Gabe's Reviews > Bartleby the Scrivener

Bartleby the Scrivener by Herman Melville
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's review
Feb 13, 2012

really liked it
Read from February 13 to 14, 2012

** spoiler alert ** I would like to start this review by saying this isn't really a review but more of a comparison of two fictional characters. I feel bad not including a review so I will get to that very quickly. This short story was my first experience with Herman Melville. Although it isn't exciting all the way through, it is very well written and I found Bartleby's mystery very intriguing.

I have been introduced to some influential fictional characters so far this year. Both were created before I was even an idea. After I read Bartleby, the Scrivener, I saw some striking similarities between these seemingly opposite characters.

Herman Melville introduced the reader to a "queer" fellow in Bartleby, the Scrivener. Bartleby worked as a scribe for a lawyer that narrated this short story. 130 years later we were introduced to another "queer" fellow named John Rambo in the movie First Blood. Sylvester Stallone played a Vietnam Veteran that struggled to cope with life back on United States soil. They were both seen as outcasts with little or no intention to interact with people. I would also like to note that both character's stories are guided by dialogue from another person. Colonel Trautman acts like a narrator and mentor to John Rambo. The lawyer attempted to do the same but with entirely different results. Bartleby distanced himself with the phrase, "I'd prefer not to" when asked to do simple tasks or to get acquainted with the lawyer. Rambo distances himself from others with traps, hand to hand combat, and rainstorms of bullets in later Rambo movies but we will stick to First Blood here.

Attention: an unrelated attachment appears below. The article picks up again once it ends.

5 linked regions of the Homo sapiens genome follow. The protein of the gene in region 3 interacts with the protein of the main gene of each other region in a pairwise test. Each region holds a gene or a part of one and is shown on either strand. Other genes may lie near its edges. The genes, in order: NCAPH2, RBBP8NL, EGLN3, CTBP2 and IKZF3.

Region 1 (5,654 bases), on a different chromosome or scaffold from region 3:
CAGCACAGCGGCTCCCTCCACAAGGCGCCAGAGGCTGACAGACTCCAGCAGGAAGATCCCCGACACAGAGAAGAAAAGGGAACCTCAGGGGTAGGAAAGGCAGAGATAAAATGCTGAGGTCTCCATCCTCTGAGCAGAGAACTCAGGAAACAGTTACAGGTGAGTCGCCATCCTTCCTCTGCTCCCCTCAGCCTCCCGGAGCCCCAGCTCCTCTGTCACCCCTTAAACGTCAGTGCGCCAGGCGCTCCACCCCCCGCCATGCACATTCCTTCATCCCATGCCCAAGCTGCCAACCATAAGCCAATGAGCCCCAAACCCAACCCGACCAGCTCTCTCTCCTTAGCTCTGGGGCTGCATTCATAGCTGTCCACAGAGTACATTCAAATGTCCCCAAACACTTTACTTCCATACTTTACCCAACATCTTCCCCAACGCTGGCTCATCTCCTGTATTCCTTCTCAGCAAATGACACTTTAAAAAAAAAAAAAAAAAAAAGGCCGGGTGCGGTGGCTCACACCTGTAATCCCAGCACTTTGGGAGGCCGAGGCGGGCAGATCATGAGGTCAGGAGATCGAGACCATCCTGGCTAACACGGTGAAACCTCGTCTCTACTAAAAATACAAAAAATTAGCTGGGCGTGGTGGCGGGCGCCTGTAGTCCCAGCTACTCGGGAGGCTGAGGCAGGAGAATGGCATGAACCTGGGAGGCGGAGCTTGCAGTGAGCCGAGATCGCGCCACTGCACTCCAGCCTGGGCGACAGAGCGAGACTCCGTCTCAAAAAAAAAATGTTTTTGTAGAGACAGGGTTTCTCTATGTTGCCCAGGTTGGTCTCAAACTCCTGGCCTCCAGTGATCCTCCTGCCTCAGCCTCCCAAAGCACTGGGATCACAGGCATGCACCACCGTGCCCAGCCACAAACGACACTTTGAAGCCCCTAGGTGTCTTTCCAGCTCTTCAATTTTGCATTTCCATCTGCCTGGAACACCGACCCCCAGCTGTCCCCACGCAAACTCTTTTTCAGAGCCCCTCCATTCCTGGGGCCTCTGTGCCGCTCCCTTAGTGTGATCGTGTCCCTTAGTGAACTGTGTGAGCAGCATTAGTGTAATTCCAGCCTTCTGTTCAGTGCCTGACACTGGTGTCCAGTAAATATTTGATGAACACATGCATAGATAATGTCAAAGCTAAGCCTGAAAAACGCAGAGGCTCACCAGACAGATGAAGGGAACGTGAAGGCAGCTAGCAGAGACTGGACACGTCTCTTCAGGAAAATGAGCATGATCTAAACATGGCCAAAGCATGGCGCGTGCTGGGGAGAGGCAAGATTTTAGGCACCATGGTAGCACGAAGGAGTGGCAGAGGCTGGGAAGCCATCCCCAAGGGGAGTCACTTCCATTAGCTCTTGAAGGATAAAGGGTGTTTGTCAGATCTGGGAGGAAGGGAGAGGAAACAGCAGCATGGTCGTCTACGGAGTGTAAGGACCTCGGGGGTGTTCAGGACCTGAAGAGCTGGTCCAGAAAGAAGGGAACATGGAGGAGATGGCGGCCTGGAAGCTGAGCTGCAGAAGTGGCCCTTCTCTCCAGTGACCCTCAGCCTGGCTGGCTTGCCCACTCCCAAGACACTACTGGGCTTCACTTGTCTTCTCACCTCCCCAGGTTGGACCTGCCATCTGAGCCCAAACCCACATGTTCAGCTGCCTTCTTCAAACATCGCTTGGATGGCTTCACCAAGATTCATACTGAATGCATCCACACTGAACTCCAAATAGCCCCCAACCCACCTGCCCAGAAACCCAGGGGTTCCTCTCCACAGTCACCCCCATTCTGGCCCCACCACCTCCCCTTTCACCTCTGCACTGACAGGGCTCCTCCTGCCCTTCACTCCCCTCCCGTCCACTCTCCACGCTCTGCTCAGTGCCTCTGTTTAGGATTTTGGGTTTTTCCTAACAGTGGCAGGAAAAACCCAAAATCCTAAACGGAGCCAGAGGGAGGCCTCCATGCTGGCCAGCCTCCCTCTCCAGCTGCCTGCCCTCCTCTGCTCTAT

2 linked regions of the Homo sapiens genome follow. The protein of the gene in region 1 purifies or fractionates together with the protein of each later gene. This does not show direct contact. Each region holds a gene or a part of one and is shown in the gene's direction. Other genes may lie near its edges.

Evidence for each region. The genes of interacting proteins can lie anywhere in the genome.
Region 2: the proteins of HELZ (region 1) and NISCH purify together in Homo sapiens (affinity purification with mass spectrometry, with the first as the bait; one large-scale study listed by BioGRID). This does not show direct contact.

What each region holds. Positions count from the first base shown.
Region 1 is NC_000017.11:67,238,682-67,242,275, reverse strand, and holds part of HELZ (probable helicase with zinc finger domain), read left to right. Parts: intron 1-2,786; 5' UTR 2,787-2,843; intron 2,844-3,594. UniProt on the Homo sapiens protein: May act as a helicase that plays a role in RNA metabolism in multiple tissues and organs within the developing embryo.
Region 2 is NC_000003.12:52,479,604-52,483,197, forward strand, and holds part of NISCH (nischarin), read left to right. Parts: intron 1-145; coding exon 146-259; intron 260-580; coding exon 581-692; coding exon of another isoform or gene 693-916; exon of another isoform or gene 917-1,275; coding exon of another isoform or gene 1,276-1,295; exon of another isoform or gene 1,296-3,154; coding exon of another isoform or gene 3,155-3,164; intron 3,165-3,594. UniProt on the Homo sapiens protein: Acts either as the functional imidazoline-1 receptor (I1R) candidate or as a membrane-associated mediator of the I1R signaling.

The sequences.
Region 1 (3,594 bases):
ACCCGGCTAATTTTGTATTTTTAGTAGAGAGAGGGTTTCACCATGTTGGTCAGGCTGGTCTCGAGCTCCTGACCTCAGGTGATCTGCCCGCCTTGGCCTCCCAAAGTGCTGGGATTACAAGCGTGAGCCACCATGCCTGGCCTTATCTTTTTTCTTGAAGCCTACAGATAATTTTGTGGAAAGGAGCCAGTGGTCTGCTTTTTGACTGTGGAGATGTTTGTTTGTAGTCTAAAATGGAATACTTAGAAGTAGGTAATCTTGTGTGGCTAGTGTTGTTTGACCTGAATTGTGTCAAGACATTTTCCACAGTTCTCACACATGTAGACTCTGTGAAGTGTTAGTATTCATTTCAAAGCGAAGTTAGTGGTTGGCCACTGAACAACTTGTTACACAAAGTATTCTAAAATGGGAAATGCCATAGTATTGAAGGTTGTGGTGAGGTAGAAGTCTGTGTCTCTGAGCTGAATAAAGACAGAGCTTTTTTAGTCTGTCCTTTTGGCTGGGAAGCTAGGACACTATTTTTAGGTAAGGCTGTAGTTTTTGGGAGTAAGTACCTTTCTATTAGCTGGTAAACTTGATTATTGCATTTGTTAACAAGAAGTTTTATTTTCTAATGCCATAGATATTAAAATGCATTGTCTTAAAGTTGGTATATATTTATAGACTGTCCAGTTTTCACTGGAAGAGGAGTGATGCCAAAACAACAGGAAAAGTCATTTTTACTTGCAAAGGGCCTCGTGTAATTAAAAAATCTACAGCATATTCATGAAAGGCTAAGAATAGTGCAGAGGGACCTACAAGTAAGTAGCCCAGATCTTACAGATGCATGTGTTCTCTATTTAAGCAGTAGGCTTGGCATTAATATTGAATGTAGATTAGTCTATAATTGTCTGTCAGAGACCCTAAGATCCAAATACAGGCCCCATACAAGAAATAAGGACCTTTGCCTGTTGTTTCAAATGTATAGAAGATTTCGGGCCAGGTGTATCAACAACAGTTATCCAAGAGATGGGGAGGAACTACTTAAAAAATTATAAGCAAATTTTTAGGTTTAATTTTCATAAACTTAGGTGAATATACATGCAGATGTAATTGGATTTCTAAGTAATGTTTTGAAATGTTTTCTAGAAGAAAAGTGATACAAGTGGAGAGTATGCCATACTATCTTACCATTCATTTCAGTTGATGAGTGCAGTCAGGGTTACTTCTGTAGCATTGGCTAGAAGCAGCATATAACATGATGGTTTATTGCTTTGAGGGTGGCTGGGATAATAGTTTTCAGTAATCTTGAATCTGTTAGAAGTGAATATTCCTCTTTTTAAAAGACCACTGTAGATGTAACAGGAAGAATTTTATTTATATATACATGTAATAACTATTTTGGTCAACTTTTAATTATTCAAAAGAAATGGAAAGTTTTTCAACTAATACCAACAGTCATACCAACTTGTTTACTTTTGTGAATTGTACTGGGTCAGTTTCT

In both stories the main characters are shaped by their past struggles with death. Rambo was a prominent Green Beret that lost many of his brothers in a controversial war. Although Bartleby was not in as much physical danger, his past revealed him as a former employee at a dead letter office. Melville noted that the mental toll taken on a person responsible in the destruction of letters and items that could not be delivered. Both characters are unraveled due to these experiences.

Maybe Melville is rolling over in his grave because of the comparisons to an action movie. But times are very different. If he was a writer in our time who's to say he wouldn't be putting the finishing touches on Moby Dick 8 3D: The icy cold dick of vengeance.
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